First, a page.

“Notes.” In Luther, Bach, and the Early Reformation Chorale: The Kessler Reformation Lecture, 1995, by Robert L. Marshall.
Atlanta, GA: Pitts Theology Library, 2020. http://publications.pittsviva.org/marshall/notes/.
An English translation of the complete text of Bach’s letter of resignation (actually a request for dismissal) is printed in Hans T. David and Arthur Mendel, eds., The Bach Reader, 2nd edn. (New York: W.W. Norton, 1966), p. 60-61.
Christoph Wolff, “Chronology and Style in the Early Works: A Background for the Orgel-Büchlein,” in Bach: Essays on His Life and Music (Cambridge, MA: Harvard University Press, 1991), p. 299.
Harold Bloom, The Anxiety of Influence: A Theory of Poetry (New York: Oxford University Press, 1973).
Ibid., p. 5.
Ibid., p. 11.
Albert Schweitzer, J.S. Bach, trans. Ernest Newman (New York: Macmillan, repr., 1964), 1:3.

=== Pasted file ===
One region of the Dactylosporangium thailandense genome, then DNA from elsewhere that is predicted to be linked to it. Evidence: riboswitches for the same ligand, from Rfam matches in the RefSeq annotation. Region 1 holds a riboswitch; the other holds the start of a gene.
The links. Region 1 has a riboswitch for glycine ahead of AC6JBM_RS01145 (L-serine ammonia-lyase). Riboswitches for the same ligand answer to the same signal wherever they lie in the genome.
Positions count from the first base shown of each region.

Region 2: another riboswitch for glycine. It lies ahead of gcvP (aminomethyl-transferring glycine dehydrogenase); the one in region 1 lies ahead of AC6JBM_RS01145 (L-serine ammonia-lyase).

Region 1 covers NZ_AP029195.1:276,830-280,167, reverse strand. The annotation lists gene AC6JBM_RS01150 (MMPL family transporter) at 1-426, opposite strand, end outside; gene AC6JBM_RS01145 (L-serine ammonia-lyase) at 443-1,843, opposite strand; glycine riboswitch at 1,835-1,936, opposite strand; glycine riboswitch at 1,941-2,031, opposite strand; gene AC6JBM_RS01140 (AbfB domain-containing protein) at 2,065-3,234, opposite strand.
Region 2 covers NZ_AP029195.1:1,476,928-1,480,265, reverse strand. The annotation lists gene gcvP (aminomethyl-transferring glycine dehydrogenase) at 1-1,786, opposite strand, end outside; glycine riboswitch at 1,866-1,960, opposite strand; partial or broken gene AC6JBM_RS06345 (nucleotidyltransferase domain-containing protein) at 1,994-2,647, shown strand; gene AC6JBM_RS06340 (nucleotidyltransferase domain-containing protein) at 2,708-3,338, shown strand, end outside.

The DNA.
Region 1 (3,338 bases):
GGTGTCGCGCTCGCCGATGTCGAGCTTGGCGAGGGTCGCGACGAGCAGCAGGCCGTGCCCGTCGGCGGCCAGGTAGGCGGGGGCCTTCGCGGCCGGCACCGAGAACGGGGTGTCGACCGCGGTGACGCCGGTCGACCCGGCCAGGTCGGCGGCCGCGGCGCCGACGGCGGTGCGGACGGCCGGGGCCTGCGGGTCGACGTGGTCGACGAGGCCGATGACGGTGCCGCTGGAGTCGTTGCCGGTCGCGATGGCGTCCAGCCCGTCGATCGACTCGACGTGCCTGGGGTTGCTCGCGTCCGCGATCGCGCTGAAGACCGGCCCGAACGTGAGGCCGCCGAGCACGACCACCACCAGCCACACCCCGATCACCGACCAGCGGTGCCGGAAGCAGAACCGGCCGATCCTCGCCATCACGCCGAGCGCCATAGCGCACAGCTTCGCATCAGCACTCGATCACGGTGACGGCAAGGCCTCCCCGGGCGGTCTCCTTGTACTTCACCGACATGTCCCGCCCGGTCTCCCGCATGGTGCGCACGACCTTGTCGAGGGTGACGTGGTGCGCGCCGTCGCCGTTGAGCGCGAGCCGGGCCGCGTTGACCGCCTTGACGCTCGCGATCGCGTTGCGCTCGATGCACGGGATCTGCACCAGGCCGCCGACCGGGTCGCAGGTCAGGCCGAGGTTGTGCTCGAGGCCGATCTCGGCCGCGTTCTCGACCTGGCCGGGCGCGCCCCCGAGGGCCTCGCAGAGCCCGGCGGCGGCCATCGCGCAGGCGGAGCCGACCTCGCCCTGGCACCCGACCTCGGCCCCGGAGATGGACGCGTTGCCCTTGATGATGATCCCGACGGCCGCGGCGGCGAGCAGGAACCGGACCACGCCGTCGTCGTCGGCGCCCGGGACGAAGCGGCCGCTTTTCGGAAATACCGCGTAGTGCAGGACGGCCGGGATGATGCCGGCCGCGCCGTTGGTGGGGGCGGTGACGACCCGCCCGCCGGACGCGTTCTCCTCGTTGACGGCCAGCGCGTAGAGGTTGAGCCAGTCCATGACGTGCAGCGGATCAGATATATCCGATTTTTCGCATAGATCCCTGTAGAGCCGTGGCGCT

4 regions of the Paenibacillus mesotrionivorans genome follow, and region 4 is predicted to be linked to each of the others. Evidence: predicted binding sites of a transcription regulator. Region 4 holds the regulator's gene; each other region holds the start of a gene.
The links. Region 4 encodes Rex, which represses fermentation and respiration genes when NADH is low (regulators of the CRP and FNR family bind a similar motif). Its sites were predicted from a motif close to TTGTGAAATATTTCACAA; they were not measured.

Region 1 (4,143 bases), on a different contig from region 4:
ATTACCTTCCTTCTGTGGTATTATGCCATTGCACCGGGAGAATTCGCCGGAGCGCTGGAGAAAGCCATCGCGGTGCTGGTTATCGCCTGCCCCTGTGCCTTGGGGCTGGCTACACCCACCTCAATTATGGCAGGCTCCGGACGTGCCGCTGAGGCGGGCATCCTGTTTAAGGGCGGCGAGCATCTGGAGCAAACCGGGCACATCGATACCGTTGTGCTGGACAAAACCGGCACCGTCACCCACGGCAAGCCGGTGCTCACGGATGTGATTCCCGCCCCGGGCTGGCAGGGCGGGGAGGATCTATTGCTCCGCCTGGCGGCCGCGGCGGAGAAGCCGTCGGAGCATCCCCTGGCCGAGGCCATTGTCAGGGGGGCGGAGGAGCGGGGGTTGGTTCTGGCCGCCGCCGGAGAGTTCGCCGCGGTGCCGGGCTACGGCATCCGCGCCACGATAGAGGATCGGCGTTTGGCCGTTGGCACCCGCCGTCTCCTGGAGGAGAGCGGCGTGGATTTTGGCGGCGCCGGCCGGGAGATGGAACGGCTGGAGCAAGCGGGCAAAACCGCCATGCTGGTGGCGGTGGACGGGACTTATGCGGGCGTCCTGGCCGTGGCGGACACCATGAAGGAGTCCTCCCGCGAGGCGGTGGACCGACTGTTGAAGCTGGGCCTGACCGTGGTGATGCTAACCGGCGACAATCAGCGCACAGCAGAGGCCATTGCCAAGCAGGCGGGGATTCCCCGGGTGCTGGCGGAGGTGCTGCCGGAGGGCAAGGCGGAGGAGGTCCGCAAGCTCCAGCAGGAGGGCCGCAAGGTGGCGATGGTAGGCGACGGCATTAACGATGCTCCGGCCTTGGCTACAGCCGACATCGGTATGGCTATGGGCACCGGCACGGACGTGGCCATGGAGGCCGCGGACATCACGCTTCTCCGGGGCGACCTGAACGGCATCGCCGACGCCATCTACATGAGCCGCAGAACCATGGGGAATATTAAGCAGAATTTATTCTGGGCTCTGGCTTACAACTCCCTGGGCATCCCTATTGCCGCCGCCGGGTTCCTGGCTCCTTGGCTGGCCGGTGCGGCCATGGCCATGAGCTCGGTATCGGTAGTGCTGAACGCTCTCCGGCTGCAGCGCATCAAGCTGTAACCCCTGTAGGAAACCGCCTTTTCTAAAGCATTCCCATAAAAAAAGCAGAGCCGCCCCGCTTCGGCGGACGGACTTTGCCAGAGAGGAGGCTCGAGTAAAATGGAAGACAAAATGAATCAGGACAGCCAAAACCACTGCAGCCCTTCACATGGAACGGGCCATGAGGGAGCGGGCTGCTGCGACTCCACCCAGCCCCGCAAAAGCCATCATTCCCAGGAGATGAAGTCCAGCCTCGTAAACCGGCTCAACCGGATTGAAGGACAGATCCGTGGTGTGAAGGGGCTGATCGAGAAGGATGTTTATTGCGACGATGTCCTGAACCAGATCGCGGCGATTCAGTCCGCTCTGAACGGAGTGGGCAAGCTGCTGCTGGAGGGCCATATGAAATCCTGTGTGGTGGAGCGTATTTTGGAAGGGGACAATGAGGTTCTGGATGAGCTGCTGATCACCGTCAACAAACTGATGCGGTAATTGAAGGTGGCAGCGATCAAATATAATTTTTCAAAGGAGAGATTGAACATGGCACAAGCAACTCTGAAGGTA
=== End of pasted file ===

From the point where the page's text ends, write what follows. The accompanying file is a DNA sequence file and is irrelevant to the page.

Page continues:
Bloom, The Anxiety of Influence, p. 52.
Ibid., p. 52.
C. P. E. Bach’s comment, made in reply to an inquiry from the early Bach biographer Johann Nicol aus Forkel, is printed in David and Mendel, The Bach Reader, p. 2 78.
Robin A. Leaver, “Bach and Luther,” Bach: The Quarterly Journal of the Riemenschneider Bach Institute 9/3 (July 1978), p. 11-12.
Robin A. Leaver, Bach’s Theological Library: A Critical Bibliography (Beiträge zur theologischen Bachforschung, 1; Neuhausen-Stuttgart: Hänssler-Verlag, 1983), p. 14.
Ibid ., p. 42. Incidentally, this document evidently contains the only surviving written reference to Martin Luther in Bach’s hand.
Sigmund Freud, Moses and Monotheism, trans. Katherine Jones (New York: Random House, 1939), p. 136-40.
Ibid., p. 138.
Ibid., p. 140.
Carl F. Schalk, Luther on Music: Paradigms of Praise (St. Louis: Concordia House, 1988), p. 34.